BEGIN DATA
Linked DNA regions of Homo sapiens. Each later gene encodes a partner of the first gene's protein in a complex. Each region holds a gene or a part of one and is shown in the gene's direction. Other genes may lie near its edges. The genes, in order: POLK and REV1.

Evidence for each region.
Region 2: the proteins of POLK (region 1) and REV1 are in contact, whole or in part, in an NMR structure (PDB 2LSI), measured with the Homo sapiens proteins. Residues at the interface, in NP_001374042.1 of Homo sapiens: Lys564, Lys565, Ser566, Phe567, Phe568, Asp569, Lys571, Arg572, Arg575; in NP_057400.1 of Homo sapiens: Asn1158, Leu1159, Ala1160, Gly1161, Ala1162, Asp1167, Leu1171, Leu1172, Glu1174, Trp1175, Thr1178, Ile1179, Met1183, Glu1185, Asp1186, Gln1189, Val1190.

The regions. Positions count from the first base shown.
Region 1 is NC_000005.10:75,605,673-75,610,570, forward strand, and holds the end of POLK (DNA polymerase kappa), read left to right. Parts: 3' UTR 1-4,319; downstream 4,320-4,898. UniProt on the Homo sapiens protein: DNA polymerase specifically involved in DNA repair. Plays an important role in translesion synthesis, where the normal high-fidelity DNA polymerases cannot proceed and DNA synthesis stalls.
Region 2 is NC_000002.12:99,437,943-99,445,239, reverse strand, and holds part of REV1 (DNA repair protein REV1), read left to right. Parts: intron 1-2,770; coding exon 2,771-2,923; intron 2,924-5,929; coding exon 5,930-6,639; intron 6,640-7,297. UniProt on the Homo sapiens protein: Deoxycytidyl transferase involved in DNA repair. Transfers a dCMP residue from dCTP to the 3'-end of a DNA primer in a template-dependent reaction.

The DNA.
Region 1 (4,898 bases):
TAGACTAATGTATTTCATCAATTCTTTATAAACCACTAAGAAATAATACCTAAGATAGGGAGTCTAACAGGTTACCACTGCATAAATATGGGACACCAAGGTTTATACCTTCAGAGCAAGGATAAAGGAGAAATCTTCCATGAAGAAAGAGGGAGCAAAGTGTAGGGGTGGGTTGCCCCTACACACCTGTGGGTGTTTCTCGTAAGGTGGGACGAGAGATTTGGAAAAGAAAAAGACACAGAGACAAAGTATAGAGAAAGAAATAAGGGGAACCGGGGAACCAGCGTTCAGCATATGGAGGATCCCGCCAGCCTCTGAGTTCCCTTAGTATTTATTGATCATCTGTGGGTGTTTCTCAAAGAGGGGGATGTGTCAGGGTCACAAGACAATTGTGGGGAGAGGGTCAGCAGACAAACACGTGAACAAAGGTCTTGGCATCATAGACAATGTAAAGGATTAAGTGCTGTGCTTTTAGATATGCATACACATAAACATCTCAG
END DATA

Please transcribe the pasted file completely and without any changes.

Linked DNA regions of Homo sapiens. Each later gene encodes a partner of the first gene's protein in a complex. Each region holds a gene or a part of one and is shown in the gene's direction. Other genes may lie near its edges. The genes, in order: POLK and REV1.

Evidence for each region.
Region 2: the proteins of POLK (region 1) and REV1 are in contact, whole or in part, in an NMR structure (PDB 2LSI), measured with the Homo sapiens proteins. Residues at the interface, in NP_001374042.1 of Homo sapiens: Lys564, Lys565, Ser566, Phe567, Phe568, Asp569, Lys571, Arg572, Arg575; in NP_057400.1 of Homo sapiens: Asn1158, Leu1159, Ala1160, Gly1161, Ala1162, Asp1167, Leu1171, Leu1172, Glu1174, Trp1175, Thr1178, Ile1179, Met1183, Glu1185, Asp1186, Gln1189, Val1190.

The regions. Positions count from the first base shown.
Region 1 is NC_000005.10:75,605,673-75,610,570, forward strand, and holds the end of POLK (DNA polymerase kappa), read left to right. Parts: 3' UTR 1-4,319; downstream 4,320-4,898. UniProt on the Homo sapiens protein: DNA polymerase specifically involved in DNA repair. Plays an important role in translesion synthesis, where the normal high-fidelity DNA polymerases cannot proceed and DNA synthesis stalls.
Region 2 is NC_000002.12:99,437,943-99,445,239, reverse strand, and holds part of REV1 (DNA repair protein REV1), read left to right. Parts: intron 1-2,770; coding exon 2,771-2,923; intron 2,924-5,929; coding exon 5,930-6,639; intron 6,640-7,297. UniProt on the Homo sapiens protein: Deoxycytidyl transferase involved in DNA repair. Transfers a dCMP residue from dCTP to the 3'-end of a DNA primer in a template-dependent reaction.

The DNA.
Region 1 (4,898 bases):
TAGACTAATGTATTTCATCAATTCTTTATAAACCACTAAGAAATAATACCTAAGATAGGGAGTCTAACAGGTTACCACTGCATAAATATGGGACACCAAGGTTTATACCTTCAGAGCAAGGATAAAGGAGAAATCTTCCATGAAGAAAGAGGGAGCAAAGTGTAGGGGTGGGTTGCCCCTACACACCTGTGGGTGTTTCTCGTAAGGTGGGACGAGAGATTTGGAAAAGAAAAAGACACAGAGACAAAGTATAGAGAAAGAAATAAGGGGAACCGGGGAACCAGCGTTCAGCATATGGAGGATCCCGCCAGCCTCTGAGTTCCCTTAGTATTTATTGATCATCTGTGGGTGTTTCTCAAAGAGGGGGATGTGTCAGGGTCACAAGACAATTGTGGGGAGAGGGTCAGCAGACAAACACGTGAACAAAGGTCTTGGCATCATAGACAATGTAAAGGATTAAGTGCTGTGCTTTTAGATATGCATACACATAAACATCTCAG